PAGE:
Back in 2009, as General Motors (NYSE:GM) filed for a unique bankruptcy, the U.S. government extended $49.5 billion in loans to General Motors for $2.1 billion in preferred stock, and a 60.8% equity stake. Slowly, the U.S. Treasury has unloaded its shares of the once-troubled automaker and investors continue to cheer the move. General Motors' stock price is up nearly 4% today as the Treasury announced in a monthly report to Congress that it raised another $1.2 billion in October from sales of its GM shares.
That means the Treasury has recovered just over $37 billion of its investment in General Motors through repayments, stock sales, dividends, interest, and other income. It's well on its way to completely exiting its General Motors stake by the end of March 2014, as intended, but it's highly probable the Treasury could rid itself of all shares earlier.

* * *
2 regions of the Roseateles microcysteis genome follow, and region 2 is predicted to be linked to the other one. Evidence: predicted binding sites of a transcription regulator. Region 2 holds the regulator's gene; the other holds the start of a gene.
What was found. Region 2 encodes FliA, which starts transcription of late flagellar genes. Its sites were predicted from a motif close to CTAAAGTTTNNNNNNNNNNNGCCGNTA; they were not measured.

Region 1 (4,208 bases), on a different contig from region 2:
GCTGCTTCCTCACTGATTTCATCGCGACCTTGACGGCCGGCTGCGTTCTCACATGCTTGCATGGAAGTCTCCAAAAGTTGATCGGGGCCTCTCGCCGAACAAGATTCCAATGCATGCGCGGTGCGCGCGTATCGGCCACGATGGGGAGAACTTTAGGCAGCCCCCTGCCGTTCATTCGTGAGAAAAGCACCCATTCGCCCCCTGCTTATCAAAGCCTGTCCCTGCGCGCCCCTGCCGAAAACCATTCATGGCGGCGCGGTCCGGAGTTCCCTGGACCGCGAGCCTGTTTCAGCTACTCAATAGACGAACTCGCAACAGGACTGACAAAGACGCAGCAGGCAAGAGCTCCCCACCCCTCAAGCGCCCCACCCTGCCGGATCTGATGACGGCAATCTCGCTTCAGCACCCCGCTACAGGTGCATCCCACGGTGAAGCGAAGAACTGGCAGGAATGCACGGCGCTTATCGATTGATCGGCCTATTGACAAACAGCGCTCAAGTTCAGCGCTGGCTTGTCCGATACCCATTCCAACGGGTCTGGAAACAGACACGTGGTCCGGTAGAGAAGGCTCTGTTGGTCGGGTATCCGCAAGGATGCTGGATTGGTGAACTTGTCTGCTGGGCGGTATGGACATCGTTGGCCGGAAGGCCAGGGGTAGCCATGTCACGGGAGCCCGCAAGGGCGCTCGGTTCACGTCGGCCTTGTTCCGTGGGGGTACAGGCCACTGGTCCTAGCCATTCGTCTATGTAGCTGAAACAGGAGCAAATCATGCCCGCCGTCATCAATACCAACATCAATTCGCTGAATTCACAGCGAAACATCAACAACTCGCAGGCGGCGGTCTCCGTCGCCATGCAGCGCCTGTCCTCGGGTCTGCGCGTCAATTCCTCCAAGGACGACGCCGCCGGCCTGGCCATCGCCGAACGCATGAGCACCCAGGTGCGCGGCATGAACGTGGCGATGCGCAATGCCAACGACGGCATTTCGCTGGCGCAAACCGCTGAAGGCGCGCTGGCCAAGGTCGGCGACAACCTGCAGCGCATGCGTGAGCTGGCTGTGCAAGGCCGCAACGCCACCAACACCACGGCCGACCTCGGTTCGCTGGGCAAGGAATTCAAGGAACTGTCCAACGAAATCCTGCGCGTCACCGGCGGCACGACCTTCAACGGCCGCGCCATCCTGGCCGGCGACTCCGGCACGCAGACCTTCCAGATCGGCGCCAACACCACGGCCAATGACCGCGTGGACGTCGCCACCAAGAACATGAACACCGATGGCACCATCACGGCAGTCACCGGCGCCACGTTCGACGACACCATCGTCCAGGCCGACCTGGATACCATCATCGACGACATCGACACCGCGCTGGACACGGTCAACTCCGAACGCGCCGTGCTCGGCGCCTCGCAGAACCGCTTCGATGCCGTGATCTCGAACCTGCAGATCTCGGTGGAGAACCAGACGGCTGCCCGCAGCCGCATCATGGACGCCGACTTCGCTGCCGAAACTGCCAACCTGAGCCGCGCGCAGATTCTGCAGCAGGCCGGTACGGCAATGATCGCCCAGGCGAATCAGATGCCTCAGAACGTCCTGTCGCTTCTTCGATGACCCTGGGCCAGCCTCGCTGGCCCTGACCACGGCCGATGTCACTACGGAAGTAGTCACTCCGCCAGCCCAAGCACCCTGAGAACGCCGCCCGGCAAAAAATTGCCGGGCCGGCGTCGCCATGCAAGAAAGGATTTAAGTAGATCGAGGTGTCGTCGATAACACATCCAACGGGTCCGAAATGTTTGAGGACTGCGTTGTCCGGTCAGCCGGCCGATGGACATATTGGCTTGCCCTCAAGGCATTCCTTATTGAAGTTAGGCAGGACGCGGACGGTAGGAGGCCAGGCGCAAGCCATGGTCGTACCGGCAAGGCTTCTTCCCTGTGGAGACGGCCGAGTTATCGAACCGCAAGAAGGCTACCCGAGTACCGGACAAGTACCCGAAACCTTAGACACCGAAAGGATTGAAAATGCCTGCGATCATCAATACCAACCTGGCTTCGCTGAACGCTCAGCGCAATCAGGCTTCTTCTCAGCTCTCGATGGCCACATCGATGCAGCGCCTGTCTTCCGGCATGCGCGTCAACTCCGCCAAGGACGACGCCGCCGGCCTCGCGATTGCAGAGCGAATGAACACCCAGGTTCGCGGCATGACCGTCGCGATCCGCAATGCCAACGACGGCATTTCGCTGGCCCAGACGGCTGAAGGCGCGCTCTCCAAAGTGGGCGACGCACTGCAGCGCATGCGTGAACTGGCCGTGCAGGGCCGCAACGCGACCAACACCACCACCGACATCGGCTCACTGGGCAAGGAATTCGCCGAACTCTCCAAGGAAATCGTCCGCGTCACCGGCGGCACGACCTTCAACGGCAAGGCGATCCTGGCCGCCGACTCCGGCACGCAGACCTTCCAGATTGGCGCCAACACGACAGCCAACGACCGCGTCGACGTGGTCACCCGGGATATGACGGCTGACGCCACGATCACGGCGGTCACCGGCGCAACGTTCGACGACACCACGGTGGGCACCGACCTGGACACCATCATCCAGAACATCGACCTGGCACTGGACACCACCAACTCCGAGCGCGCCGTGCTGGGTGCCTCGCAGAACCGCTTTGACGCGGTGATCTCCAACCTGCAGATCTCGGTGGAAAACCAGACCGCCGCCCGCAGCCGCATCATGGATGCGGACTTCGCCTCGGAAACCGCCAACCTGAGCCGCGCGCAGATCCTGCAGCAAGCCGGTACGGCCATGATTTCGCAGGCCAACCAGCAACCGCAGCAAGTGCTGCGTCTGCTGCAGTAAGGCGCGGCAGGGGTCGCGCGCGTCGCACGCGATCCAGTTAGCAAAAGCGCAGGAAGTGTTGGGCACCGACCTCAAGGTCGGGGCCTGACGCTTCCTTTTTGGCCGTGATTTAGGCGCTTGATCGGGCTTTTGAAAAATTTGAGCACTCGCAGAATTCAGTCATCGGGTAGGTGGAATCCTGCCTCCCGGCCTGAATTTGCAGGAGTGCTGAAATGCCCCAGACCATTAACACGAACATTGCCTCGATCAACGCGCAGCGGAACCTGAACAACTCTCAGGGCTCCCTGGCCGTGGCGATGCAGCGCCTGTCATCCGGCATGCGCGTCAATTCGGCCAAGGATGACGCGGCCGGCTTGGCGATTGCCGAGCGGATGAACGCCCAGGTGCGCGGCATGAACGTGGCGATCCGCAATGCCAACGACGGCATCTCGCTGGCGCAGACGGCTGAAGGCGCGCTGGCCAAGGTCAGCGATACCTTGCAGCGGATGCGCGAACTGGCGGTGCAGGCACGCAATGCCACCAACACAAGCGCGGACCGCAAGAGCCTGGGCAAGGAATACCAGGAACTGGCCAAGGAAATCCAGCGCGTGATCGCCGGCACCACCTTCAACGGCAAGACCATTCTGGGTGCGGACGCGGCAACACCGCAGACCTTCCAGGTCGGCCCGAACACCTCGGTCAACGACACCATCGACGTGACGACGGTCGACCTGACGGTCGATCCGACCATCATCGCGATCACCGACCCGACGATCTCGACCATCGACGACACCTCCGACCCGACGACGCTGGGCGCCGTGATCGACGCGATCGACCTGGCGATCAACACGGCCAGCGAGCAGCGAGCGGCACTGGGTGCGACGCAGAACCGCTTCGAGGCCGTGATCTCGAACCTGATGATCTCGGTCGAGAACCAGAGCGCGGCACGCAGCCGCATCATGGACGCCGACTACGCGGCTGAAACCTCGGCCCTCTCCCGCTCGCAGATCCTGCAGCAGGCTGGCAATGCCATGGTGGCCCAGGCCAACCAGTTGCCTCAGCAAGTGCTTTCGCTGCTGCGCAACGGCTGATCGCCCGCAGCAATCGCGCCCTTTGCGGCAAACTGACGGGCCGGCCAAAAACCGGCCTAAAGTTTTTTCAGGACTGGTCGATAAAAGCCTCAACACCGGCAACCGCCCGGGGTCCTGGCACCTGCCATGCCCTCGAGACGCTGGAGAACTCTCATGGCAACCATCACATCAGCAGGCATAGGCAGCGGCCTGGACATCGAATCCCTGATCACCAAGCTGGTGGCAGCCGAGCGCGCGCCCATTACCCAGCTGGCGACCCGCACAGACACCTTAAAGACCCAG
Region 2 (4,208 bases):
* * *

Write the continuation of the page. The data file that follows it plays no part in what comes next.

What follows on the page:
Near the end of September, the Treasury owned a bit more than100 million shares of General Motors, enough for a 7% stake in the company. It wasn't specified exactly how many shares were unloaded in October; but, given the $1.2 billion recouped, and GM's stock price during the month, analysts believe the Treasury's stake in GM is now less than 4%.
Fool contributor Daniel Miller owns shares of General Motors. The Motley Fool recommends General Motors. Try any of our Foolish newsletter services free for 30 days. We Fools may not all hold the same opinions, but we all believe that considering a diverse range of insights makes us better investors. The Motley Fool has a disclosure policy.